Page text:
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I found my old MPC era trains a while back and bought a new LC+ 2.0 ET44AC Diesel engine recently.  I was excited to get back into the hobby but found that with lack of space and life the idea has changed somewhat.  I've decided to stick with traditional as it's more of a once in a while thing than a full time hobby.  Currently using some of my old MPC rolling stock with my new engine.  This is where I'm stuck.  Are any of you using the MPC era rolling stock with the newer engines?  I like MPC with all the colors/variations and budget friendly as well.  However I noticed that my new engine is approx 3.5" in height as well as one of the steam engines I'm looking at.  The MPC rolling stock, not counting the scale items, are significantly lower.  Do you find they look silly or fit right in with the LC+ 2.0 engines?   They sit noticeably lower than the engine(s).  Maybe I'm just being picky as nothing bothered me when I was a kid.   They also sit lower than my Spirit of 76 MPC engine and that didn't bother me back in the day.



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"Scale" is definitely a relative term in O-gauge product lines that aren't specifically produced as exact-scale product lines. The other hitch you're running into with MPC-era rolling stock is that it's essentially postwar-era stock that was updated with better painting processes and new or re-introduced details. Postwar Lionel was a mix of scale proportions and "selectively compressed" designs to fit within the limitations of standard "O" and "O-27" track layouts. To be fair, Lionel's selective compression of proportions was generally done with a remarkable level of care and artistry so that it's hard to tell where a model was shortened/reduced unless you set it right next to a full-scale version. They manage to just "look right" as long as you don't disrupt the illusion with a scale model alongside, or a modern selectively-compressed model that's not quite as well-executed as some of the old stuff.

The other thing you're running into is that the typical postwar or MPC boxcar is a model of a mid-20th-century 40-foot boxcar. While they were quite big in their day, they're tiny by modern standards. In real life, modern equipment will dwarf them, especially in height. Clearances have been raised nearly everywhere on US Class 1 railroads, so the lower profiles of older equipment is often due to the then-prevailing height limitations of bridges and tunnels. Generally, the "ride height" of postwar/MPC cars is reasonable (if not a bit high, by true scale measurements) in proportion to the clearance needed for the already-oversized flanges required for tubular track. What you're noticing is that a 1940's-era boxcar does indeed look mis-proportioned in relation to equipment from the later 20th and now 21st century.

Thank you all!

Yes, I probably should have used a different term than "traditional scale" in the topic.

One of the steamers I was looking at is the Baby K and that is about 3.5" in  height as well as my current LC+ 2.0.  I thought some of the old mpc rolling stock would look good with that as it's an old time engine.   Unless sticking with scale items I can see the dilemma in trying to match up items for the consist.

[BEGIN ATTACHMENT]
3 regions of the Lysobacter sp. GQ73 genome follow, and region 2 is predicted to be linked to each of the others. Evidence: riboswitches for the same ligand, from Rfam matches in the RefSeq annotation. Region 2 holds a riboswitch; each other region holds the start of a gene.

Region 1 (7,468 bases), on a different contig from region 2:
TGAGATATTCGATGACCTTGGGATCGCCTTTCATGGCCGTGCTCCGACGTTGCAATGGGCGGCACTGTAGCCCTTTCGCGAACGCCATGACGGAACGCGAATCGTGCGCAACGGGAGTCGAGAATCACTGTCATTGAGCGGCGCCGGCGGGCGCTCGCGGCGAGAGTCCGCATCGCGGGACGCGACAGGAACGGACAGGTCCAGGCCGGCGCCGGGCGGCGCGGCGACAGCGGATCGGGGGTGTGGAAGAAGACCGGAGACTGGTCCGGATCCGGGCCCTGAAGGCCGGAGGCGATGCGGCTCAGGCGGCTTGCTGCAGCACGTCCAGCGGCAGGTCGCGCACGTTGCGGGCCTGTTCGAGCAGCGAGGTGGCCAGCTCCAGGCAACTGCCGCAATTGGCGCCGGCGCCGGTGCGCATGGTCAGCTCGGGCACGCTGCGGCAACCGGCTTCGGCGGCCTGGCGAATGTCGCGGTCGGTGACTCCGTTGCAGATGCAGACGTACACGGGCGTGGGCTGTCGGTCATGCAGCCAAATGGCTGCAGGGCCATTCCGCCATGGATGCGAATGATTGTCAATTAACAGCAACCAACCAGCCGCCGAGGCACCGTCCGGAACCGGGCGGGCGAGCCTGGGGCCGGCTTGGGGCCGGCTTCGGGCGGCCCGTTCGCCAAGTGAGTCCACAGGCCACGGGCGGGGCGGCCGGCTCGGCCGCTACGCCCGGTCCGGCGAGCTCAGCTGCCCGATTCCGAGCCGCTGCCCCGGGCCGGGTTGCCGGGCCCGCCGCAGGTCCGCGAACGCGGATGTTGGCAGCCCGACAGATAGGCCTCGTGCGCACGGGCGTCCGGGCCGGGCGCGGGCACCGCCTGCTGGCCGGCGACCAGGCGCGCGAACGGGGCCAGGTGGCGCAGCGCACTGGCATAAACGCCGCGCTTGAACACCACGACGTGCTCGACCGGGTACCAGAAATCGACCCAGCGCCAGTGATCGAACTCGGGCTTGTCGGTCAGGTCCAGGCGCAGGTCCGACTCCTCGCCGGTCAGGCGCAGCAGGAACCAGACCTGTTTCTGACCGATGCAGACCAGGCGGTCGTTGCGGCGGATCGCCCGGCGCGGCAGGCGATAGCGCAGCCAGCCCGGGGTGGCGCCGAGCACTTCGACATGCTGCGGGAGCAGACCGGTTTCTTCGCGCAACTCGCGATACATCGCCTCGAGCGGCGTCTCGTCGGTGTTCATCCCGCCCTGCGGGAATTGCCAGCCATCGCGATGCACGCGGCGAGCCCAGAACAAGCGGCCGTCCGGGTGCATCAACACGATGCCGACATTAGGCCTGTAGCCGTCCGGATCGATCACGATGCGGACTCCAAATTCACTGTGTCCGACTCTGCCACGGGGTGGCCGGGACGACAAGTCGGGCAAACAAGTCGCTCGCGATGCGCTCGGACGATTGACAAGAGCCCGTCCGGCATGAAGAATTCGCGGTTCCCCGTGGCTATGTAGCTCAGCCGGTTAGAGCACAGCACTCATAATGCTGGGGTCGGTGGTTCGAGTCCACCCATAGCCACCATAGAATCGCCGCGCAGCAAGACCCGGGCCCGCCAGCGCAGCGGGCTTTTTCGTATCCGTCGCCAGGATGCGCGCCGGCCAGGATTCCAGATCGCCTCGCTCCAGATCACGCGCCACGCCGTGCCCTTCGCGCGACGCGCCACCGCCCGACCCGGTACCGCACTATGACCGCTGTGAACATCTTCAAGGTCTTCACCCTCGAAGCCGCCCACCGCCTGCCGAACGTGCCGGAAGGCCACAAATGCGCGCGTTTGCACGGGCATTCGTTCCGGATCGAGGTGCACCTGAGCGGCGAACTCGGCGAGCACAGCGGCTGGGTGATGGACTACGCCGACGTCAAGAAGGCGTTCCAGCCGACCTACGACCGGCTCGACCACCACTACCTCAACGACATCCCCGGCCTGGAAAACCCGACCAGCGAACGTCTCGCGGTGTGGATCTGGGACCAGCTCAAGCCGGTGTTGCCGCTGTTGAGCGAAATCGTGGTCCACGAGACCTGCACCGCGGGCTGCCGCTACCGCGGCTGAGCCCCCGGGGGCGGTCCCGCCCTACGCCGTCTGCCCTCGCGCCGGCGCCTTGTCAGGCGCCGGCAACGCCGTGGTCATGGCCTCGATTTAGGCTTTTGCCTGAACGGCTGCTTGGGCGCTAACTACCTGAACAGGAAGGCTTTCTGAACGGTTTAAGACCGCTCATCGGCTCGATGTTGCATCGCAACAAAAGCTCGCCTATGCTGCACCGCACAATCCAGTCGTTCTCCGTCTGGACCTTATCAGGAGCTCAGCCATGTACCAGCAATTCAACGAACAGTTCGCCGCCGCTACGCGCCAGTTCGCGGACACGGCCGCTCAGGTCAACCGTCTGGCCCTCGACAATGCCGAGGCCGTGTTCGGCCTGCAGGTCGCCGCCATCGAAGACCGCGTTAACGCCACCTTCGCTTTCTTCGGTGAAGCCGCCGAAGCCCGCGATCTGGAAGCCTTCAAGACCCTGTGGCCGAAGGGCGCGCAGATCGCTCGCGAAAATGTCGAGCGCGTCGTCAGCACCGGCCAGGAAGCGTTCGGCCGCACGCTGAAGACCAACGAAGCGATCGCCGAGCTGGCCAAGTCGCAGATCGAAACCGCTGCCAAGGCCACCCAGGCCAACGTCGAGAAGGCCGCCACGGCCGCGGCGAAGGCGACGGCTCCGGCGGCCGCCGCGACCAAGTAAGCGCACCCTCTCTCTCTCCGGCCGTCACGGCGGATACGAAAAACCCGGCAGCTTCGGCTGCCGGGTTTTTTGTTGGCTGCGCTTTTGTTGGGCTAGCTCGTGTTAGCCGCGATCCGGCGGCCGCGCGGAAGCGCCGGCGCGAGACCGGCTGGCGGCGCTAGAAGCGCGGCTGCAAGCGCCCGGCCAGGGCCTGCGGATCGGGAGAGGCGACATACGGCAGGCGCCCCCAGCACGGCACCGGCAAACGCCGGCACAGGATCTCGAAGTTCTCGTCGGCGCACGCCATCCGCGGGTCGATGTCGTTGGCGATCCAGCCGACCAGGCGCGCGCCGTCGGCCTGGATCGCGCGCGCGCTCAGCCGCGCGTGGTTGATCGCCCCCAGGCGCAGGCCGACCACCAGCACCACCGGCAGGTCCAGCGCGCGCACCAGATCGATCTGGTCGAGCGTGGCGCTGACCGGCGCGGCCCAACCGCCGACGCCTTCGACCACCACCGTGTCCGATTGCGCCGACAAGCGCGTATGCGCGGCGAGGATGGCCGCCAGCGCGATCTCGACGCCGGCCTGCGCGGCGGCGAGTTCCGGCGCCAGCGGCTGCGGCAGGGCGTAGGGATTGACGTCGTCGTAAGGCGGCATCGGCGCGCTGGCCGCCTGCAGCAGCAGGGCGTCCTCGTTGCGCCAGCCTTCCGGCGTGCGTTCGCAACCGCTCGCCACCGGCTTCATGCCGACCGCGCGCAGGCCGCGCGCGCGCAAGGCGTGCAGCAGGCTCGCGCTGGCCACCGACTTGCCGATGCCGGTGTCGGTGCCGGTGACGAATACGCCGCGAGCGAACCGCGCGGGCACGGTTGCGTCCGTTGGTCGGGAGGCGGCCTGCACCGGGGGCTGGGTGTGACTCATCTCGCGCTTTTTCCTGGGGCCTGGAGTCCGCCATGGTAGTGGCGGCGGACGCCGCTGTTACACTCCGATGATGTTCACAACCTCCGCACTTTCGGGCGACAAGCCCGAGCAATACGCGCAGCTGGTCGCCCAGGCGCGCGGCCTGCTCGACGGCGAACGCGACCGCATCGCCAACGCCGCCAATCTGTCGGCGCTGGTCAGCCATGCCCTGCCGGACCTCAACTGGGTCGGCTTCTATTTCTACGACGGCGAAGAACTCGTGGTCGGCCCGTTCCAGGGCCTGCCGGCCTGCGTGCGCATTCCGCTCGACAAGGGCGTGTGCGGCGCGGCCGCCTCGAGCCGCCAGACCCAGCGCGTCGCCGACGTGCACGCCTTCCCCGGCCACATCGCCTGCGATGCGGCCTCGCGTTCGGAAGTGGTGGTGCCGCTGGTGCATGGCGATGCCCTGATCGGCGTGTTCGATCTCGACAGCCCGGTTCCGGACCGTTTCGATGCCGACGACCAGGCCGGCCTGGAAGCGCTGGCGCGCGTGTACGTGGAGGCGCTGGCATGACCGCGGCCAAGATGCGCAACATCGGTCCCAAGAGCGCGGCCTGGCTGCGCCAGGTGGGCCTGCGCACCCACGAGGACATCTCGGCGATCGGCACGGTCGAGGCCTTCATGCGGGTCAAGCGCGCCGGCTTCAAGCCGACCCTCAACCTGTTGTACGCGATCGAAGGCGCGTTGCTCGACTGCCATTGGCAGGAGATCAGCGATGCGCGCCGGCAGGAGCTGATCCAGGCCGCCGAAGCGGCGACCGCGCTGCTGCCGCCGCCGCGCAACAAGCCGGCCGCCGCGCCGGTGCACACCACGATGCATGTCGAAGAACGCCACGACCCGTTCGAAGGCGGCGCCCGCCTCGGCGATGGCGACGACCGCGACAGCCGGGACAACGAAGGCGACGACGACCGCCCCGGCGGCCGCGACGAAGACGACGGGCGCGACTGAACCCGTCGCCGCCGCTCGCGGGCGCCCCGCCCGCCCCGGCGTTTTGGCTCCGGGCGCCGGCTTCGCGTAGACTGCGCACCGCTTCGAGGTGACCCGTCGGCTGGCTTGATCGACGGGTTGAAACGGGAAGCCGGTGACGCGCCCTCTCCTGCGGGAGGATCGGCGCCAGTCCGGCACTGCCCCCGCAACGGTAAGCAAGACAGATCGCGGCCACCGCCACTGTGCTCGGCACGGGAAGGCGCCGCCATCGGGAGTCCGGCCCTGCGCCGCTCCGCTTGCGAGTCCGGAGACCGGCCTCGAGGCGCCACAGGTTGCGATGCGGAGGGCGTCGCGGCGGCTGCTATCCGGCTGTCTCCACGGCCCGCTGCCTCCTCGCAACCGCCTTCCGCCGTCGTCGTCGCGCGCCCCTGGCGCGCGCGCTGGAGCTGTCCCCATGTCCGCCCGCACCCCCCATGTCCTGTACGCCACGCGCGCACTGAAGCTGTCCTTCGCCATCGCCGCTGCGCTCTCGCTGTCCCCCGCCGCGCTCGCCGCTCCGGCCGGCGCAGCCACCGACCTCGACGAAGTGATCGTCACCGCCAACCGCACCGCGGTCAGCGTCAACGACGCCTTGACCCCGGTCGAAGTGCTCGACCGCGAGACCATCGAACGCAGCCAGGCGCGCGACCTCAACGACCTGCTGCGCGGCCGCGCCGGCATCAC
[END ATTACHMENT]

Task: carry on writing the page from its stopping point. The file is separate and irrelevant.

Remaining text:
@EricF  Thank you for the detailed explanation.  I'm probably not using the correct term.  I see the products of the last 10 or so years are physically larger than the items from a few decades ago.  Regardless of the time period the engine was on the rails. Or I could be incorrect in that assumption.  I basically wanted to use the old rolling stock with the newer generation engine hardware.

@Ron045 I agree.  I'm probably putting too much thought into this

Last edited by Zildjianmeister68

Historically, Lionel played fast and loose with scale. I seem to remember that someone measured a 6464 boxcar and found it about 1:53 scale; likewise the "Santa Fe" type Hudson (2065, 665, etc.). Both were released in 1953, go figure. And some rolling stock is significantly smaller. Meanwhile, the GP7s, FM Train Masters, and F3s were all close to 1:48, as were the "chemical" tank cars and quad hoppers. The 2-bay hoppers are modeled from a much smaller prototype and are not so far off, but they are much too narrow. And many steam locomotives were designed to no scale at all. It's a mess! All this tooling was reused by MPC, and some is still in use in the modern traditional line. Other manufacturers (notably MTH and K-Line) designed some of their product to more or less fit in with this mixed bag of Lionel offerings.

So, basically, there are no rules in "traditional" because manufacturers did not abide by any rules when creating the trains. The only real criterion is whether you like the way it looks.

One thing I do, if I feel the locomotive is a little too tall, compared with the consist, is to use a low-sided car (gondola or flat) at the head of the train. It provides some visual separation, so that the difference in size is not noticeable.

Another thing I do is page through old railroad photography books until I find something that looks ridiculous (an enormous locomotive pulling a tiny cars, or vice-versa). Then I say, "there's a prototype for everything!" and congratulate myself on how realistic my toy trains are.

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